I use my QNAP as backup stations and this for 99% of operations I mount its shares under my Windows. Once, for some non-typical backup operation, I had to do something exactly opposite — mount remote Windows share under QNAP. Since I’m quite Linux newbie, I had to wrote this down for future reference.
Before you start, create a directory that will work as mount point to your Windows share:
If you search the Internet with query like this post title, you may find many wrong (outdated?) solutions that doesn’t work on QNAP
mount -t smbfs -o username=user,password=pass //192.168.1.11/Files /share/win
and end with for example:
mount: wrong fs type, bad option, bad superblock on //192.168.1.11/Files,
missing codepage or other error
In some cases useful info is found in syslog – try
dmesg | tail or so
Finally I found this guide, which explained that
smbfs is outdated and
cifs should be used instead. So correct command would be:
mount -t cifs //192.168.1.11/Files -o username=vivek,password=myPassword /share/win
This works fine, with a small problem. You have now R/W (full) access from your QNAP to your Windows share, even though you (probably) provided wrong username and password! I have no bloody idea, how can this be? And how isn’t that a strong vioation of security? But the facts are brutal — someone inside your network can gain a full access to my files only, if he or she knows the IP address and Windows share name?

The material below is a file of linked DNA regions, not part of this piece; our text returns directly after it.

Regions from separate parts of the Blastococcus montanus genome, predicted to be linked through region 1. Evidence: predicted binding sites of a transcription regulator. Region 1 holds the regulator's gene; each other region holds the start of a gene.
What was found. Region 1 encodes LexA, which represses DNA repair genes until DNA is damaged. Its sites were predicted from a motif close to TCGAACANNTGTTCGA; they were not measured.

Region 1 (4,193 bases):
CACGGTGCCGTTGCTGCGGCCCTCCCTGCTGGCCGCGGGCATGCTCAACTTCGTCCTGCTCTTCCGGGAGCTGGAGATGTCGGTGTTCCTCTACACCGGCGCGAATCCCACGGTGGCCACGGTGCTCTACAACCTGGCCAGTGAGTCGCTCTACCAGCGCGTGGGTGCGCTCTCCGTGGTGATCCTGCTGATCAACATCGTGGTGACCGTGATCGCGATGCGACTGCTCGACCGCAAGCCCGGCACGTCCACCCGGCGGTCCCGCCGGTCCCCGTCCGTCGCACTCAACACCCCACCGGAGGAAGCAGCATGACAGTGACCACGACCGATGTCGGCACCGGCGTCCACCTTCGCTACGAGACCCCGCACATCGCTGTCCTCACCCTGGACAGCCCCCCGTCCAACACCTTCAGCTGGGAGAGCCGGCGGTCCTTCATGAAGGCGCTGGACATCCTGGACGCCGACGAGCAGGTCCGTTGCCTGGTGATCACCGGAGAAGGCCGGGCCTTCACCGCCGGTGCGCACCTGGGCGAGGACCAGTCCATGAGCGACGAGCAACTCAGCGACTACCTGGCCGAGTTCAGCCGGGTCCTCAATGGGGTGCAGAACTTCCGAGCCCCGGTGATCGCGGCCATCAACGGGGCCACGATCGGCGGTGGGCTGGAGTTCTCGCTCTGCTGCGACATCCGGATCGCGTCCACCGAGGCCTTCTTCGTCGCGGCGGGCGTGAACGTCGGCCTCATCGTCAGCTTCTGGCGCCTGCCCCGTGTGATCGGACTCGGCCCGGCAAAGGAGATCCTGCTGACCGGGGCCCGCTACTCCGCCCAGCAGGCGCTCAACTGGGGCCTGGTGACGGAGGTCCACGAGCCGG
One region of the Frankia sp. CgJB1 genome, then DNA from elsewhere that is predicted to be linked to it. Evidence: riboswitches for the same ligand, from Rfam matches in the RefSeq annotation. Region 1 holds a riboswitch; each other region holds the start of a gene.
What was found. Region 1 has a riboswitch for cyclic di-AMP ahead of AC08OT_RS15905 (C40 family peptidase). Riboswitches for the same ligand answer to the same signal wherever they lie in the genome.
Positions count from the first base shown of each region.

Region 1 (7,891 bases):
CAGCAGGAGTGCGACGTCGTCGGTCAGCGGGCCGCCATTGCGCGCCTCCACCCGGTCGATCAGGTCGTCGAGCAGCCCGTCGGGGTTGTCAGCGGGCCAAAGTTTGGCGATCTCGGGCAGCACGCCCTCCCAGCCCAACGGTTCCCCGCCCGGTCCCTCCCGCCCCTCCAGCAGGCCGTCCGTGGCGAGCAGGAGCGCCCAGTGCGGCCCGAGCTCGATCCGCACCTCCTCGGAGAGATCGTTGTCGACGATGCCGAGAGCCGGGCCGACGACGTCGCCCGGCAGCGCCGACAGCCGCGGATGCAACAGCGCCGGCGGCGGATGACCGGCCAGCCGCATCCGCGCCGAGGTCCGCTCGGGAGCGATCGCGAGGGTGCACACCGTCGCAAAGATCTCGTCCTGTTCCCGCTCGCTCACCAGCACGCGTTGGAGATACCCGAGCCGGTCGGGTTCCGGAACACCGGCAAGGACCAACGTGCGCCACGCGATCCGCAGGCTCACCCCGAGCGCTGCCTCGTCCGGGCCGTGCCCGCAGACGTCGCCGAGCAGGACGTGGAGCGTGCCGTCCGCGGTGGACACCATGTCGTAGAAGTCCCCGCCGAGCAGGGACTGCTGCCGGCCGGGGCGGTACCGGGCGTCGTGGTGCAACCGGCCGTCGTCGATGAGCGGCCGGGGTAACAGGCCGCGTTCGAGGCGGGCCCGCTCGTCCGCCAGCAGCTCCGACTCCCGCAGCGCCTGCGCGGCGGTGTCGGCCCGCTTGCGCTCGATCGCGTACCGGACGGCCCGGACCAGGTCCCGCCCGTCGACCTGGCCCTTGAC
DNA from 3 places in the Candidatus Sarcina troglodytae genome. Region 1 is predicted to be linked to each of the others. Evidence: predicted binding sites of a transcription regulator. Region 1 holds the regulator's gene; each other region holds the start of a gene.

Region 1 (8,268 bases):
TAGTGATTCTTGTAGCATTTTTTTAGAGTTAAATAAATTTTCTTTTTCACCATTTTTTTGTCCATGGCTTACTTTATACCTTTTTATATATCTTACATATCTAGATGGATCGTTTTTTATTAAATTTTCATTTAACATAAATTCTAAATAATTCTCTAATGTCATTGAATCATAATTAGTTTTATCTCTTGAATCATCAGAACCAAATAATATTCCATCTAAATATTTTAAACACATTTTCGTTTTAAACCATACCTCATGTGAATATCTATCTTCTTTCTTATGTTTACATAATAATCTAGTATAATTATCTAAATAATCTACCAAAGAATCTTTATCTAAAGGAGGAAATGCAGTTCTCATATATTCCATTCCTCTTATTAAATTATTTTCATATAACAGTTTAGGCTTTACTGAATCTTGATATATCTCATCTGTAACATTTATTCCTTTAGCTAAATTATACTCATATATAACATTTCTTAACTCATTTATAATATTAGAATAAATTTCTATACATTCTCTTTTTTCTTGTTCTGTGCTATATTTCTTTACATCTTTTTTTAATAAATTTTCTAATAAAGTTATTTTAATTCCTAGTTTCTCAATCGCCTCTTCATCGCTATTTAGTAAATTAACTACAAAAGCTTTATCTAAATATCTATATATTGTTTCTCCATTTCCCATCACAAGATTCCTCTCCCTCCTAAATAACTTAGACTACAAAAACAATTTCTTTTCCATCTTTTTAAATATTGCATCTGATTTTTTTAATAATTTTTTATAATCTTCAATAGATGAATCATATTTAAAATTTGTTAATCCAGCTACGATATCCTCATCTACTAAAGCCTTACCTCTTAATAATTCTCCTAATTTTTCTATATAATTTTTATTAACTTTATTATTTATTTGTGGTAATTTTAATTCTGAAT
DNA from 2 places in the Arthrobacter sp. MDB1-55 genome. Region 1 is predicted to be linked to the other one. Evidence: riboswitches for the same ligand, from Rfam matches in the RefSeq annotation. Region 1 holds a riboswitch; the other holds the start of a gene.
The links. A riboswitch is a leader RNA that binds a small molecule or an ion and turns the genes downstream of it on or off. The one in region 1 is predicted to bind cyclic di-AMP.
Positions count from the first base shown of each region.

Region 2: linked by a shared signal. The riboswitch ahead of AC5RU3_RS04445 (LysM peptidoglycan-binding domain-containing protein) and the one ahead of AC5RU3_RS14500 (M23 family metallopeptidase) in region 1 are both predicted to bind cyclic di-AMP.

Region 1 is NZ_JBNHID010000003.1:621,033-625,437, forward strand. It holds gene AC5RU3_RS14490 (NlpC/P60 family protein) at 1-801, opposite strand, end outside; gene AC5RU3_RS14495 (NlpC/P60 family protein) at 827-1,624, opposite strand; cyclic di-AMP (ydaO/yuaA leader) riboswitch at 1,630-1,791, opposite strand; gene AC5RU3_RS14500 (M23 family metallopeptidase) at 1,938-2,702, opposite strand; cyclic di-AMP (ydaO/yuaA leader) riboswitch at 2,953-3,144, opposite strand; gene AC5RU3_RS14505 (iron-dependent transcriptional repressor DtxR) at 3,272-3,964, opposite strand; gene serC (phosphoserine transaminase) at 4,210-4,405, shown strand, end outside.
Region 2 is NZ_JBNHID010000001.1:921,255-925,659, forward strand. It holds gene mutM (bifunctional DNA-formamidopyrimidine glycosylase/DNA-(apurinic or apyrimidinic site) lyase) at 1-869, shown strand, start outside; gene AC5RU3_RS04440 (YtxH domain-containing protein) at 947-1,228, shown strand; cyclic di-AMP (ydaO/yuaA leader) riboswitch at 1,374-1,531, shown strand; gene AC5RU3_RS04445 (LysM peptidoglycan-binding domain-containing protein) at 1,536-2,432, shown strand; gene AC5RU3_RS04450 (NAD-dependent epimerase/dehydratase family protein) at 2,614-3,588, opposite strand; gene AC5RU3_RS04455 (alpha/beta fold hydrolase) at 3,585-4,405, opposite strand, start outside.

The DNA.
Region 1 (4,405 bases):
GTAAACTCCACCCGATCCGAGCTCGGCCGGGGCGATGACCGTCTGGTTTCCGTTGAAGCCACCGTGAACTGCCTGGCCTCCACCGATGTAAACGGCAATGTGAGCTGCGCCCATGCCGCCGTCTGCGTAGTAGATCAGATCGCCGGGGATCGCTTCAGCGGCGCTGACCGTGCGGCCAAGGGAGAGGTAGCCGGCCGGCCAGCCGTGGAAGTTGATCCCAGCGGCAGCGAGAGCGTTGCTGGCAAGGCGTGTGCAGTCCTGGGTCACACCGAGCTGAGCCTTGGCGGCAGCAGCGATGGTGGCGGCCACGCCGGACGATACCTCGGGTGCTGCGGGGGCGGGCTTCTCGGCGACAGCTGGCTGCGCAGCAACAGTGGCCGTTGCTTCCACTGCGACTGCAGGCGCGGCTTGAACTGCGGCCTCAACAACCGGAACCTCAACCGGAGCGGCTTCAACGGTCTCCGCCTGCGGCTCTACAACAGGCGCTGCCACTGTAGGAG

I’ve checked that it doesn’t work without username and password:
mount -t cifs //192.168.1.11/Files /share/win
mount -t cifs //192.168.1.4/Backup /backup/remote/win
resulting with above mentioned error message. But works fine with any username and any password!
To unmount such share, use umount command with either your mount point or destination Windows share:
Only make sure that you’re not inside it (in any session) or you can get “device is busy” error. If you left that share and still can unmount it, use either
umount -f (force) or
umount -l (lazy) method.